According to this Convention, which was signed at the Hague on the 6th of June, 1856, and which provides for the reciprocal admission of Consuls in the principal ports of the Dutch and Danish Colonies, the Consular Agents are considered as Commercial Agents, and the protectors of the maritime commerce of their respective countries in the ports of their Consular districts. They are bound to submit to the laws of the place where they reside and, although entitled to put the arms of the State they represent above the doors of their houses, yet this mark is not to be considered as giving a right of asylum or of enabling the persons residing there to evade the laws. The archives of the Consulate are always to be respected. The Consular Agents are not invested with any Diplomatic character, and may be selected from the subjects of any State who have acquired the right of residing in the place where the Consulate is situated. They may appoint Vice-Consuls subject to the approval of the Governor of the Colony. In cases of shipwreck the Consular Agent of the State to whom the vessel belongs will, in the absence, or with the consent, of the captain, take the necessary measures for saving the ship and cargo. In the absence of the Consular Agent, the necessary measures will be taken by the loca authorities. The local authorities are bound, upon the demand of the Consular Agents to afford every facility for the apprehension or imprisonment of deserters either from merchant vessels or from vessels of war in so far as the extradition of deserters has been agreed to by Treaty. If the deserter should have committed any offence punishable by the local laws, the extradition may be postponed until he has been tried by the competent Court, and the sentence carried into execution. In the case of a subject of one of the two States dying intestate or without any known heirs in one of the Colonies of the other State, the local authorities are bound to give information to the Consular Agent, in order that he may communicate with the parties interested. The Consular Agents are entitled to be appointed arbitrators in the case of disputes between the captains and crews of vessels belonging to the State they represent, without any intervention on the part of the local authorities, unless the conduct of the crew or captain has been such as to disturb the public peace, or unless the Consular Agents themselves demand such intervention in order to carry out their decisions. If the Consular Agents are not subjects of the State in which they reside, and are not engaged in any profession or trade other than their Consular functions, they are exempted from the payment of all contributions of a personal nature. This immunity, however, does not extend to Custom-house duties or to other indirect taxation. If they are subjects of the State where they reside, or are engaged in any other trade or profession, they are bound to fulfil all the obligations in common with the other subjects and inhabitants. The Consular Agents of the two States are to enjoy all the privileges and immunities granted to Consular Agents of the most-favoured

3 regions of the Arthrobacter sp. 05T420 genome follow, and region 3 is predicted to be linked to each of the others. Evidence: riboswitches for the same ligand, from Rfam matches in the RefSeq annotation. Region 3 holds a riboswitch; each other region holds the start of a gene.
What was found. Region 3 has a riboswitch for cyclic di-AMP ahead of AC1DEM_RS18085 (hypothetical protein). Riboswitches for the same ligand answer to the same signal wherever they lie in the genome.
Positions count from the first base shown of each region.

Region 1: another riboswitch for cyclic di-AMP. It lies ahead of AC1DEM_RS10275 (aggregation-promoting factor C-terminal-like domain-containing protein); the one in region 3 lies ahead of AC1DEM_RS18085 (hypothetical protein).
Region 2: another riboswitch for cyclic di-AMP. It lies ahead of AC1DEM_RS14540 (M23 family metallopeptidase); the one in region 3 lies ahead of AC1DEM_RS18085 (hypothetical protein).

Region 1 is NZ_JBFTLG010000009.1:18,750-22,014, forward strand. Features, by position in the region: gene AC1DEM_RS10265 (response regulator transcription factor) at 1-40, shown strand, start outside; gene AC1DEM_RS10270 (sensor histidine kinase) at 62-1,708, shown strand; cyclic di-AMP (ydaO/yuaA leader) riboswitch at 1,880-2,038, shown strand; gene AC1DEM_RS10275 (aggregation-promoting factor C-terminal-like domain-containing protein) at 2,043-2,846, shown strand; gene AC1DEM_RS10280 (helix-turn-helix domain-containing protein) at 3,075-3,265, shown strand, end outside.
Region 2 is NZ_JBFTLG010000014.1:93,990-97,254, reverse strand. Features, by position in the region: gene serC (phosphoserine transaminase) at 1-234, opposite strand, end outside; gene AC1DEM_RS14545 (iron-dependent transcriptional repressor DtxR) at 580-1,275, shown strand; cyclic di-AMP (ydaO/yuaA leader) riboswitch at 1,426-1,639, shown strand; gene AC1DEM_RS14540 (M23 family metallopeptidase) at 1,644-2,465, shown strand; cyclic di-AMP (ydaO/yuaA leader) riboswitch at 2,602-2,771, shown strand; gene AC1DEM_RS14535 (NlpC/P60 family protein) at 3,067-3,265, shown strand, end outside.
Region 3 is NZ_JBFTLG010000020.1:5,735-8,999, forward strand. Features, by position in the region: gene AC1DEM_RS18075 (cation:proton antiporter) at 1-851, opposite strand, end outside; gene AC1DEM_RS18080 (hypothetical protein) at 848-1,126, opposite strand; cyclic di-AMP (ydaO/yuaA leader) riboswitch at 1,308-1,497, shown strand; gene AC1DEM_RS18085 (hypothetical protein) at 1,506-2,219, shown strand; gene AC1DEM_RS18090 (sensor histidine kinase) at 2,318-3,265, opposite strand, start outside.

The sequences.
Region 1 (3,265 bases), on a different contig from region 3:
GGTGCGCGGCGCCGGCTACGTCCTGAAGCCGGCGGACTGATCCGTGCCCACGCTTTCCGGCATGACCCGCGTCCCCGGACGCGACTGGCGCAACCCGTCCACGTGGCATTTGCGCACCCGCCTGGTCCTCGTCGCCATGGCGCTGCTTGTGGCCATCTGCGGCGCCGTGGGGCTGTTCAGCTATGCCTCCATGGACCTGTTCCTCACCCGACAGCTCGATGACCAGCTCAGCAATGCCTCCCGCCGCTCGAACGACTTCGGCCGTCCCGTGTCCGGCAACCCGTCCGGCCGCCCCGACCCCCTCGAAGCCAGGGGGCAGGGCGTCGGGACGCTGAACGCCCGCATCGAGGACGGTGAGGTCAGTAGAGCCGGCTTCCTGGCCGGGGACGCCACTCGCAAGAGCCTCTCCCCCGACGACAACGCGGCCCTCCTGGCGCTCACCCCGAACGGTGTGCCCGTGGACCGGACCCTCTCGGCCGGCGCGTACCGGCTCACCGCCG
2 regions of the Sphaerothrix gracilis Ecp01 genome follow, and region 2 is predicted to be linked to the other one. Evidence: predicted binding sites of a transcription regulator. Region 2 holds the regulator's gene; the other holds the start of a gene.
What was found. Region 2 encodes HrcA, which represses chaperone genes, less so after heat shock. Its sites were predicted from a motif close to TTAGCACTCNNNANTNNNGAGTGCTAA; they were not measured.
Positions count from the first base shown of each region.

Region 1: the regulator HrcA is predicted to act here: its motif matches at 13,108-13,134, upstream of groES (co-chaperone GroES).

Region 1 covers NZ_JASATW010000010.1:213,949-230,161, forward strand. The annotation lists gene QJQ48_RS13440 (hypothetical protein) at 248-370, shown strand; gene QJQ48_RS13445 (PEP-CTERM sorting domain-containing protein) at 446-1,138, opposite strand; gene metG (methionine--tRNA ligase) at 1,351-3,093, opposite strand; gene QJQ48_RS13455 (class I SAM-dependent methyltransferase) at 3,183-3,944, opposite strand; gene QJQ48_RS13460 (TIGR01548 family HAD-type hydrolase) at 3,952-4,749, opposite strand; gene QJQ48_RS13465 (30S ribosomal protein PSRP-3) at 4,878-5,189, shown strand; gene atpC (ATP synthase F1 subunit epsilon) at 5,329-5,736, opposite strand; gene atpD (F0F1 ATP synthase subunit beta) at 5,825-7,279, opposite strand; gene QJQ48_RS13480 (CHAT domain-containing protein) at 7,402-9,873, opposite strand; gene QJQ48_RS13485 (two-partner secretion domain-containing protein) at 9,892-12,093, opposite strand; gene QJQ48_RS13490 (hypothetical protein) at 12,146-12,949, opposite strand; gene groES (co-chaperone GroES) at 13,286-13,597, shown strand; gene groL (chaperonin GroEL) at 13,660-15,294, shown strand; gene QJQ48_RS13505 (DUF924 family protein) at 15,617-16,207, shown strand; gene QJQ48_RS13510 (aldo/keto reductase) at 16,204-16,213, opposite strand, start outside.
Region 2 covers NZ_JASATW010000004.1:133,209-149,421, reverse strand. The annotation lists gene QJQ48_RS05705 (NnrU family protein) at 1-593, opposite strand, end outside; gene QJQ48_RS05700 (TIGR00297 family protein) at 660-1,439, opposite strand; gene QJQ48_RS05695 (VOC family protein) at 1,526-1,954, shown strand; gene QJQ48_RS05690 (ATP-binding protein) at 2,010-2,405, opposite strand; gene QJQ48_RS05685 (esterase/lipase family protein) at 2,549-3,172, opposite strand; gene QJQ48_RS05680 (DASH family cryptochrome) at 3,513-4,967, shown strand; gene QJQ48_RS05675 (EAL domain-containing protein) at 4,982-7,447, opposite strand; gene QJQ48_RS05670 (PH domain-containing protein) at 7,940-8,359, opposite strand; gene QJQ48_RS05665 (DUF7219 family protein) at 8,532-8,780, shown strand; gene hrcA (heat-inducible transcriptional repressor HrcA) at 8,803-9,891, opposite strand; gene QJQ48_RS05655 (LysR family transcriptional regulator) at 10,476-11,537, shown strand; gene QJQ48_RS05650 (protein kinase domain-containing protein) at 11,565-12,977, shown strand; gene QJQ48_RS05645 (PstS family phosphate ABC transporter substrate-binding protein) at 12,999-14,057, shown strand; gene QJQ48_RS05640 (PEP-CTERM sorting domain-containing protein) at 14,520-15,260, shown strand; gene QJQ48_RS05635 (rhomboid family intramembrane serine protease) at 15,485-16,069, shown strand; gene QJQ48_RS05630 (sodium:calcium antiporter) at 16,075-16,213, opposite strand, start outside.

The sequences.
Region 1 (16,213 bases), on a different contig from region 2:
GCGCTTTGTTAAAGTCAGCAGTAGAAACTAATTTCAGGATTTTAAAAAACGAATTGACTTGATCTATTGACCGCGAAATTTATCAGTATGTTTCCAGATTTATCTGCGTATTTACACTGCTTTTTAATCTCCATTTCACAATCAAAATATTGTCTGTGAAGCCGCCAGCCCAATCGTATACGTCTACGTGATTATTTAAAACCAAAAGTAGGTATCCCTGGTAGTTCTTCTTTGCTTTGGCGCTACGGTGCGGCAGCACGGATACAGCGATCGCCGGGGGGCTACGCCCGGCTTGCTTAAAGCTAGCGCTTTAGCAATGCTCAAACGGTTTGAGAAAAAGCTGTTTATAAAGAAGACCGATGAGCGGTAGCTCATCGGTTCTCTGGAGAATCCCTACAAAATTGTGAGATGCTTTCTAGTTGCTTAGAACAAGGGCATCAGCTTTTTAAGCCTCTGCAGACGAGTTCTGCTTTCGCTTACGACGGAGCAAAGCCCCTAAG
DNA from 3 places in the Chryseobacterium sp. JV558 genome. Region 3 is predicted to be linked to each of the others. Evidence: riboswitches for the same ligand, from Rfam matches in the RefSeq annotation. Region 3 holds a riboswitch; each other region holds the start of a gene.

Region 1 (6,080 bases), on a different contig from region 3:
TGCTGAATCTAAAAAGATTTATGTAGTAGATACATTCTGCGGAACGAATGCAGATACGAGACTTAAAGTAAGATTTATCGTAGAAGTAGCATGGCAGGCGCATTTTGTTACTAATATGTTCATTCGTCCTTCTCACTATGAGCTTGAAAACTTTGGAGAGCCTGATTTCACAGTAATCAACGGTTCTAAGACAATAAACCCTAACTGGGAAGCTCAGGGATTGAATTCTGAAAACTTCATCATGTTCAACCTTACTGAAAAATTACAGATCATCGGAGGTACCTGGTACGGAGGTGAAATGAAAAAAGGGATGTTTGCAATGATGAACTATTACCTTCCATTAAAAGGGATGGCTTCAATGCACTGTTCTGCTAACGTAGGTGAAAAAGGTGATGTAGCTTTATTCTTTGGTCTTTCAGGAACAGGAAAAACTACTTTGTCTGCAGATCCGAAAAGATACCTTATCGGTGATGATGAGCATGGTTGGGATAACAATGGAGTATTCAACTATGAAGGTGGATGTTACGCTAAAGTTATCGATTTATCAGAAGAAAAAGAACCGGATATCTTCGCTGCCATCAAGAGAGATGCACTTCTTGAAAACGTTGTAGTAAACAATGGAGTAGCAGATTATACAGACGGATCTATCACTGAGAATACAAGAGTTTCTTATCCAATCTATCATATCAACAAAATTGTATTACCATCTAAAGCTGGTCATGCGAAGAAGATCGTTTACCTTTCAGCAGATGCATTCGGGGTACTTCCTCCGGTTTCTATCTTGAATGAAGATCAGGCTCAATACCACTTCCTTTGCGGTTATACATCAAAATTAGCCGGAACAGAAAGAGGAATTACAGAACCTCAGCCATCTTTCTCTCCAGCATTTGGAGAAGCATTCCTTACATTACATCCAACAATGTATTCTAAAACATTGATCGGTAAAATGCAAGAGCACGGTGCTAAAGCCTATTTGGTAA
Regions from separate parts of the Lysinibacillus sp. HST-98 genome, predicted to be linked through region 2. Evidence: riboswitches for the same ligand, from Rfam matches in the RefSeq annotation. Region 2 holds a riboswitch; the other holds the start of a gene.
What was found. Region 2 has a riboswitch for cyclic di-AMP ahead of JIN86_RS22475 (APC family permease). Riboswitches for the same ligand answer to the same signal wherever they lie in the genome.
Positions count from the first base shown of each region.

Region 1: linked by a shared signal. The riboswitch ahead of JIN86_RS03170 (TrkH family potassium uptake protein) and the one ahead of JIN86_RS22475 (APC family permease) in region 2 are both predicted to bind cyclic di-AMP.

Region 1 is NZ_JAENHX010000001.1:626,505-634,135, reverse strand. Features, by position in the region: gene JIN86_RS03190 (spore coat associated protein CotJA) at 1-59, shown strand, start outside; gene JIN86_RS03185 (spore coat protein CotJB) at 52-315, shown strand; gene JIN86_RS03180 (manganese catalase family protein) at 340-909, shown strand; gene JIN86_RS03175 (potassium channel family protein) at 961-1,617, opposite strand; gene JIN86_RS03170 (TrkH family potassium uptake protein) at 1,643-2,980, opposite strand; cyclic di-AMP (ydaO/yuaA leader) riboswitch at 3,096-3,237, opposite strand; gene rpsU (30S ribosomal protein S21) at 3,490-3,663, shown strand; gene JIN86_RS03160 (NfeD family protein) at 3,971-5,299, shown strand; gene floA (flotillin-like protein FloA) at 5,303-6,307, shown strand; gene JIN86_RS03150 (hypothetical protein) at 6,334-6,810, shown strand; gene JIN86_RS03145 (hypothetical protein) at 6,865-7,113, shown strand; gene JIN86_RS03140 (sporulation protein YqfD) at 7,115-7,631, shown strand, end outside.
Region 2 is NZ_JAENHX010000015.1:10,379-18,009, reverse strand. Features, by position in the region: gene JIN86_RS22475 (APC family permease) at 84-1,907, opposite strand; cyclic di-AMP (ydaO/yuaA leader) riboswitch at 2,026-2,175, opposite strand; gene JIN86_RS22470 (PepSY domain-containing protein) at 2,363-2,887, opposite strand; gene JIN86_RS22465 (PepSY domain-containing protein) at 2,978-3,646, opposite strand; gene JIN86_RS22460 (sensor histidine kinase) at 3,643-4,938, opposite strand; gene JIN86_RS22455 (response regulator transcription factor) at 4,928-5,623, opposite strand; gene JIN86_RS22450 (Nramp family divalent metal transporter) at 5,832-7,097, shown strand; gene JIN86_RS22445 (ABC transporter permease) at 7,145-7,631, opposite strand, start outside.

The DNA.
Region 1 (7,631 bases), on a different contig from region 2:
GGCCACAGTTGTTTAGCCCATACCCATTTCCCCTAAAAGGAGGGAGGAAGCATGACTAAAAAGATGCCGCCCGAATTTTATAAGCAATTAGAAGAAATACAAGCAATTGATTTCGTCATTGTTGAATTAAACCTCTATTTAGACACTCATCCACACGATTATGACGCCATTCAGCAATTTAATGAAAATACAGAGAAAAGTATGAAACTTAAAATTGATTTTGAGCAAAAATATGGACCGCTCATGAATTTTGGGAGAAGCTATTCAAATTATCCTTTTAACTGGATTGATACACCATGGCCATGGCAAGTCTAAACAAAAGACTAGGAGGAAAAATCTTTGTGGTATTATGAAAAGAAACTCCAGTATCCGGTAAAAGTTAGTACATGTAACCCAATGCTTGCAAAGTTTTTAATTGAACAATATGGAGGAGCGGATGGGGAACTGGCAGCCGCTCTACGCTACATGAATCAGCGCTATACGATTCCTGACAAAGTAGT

This Convention, as stated above, is the only one of the kind into which Denmark has entered, but, in all the Commercial Treaties to which Denmark is a party, a clause has been inserted stipulating that the Consular Agents of the respective countries shall enjoy all the privileges and immunities granted to Consular Agents of the most-favoured



My Lord,


Mr. C. Smith to Earl Granville.—(Received December 11.)

Guayaquil, November 6, 1871. IN conformity with the request contained in your Lordship's Circular despatch of the 28th of August last, I have the honour to inform your Lordship that the Republic of the Equator has only entered into Consular Conventions with the States of Chile Appendix No. 17. (June 26, 1855,) and New Grenada (now United States of Colombia).* The provisions of both these Treaties are exactly the same, and the following are the provisions, namely :— That each Republic has the right to maintain Consuls-General, Consuls, or ViceConsuls in all places open to foreign trade in the territories of the other State, in which the residence of these officials may be permitted to any other nation. Said Consuls must present their letters-patent, and receive the usual exequatur before they can exercise their functions.

* 1st August, 1854. Mr. Bunch states that this Convention has expired. See page 4.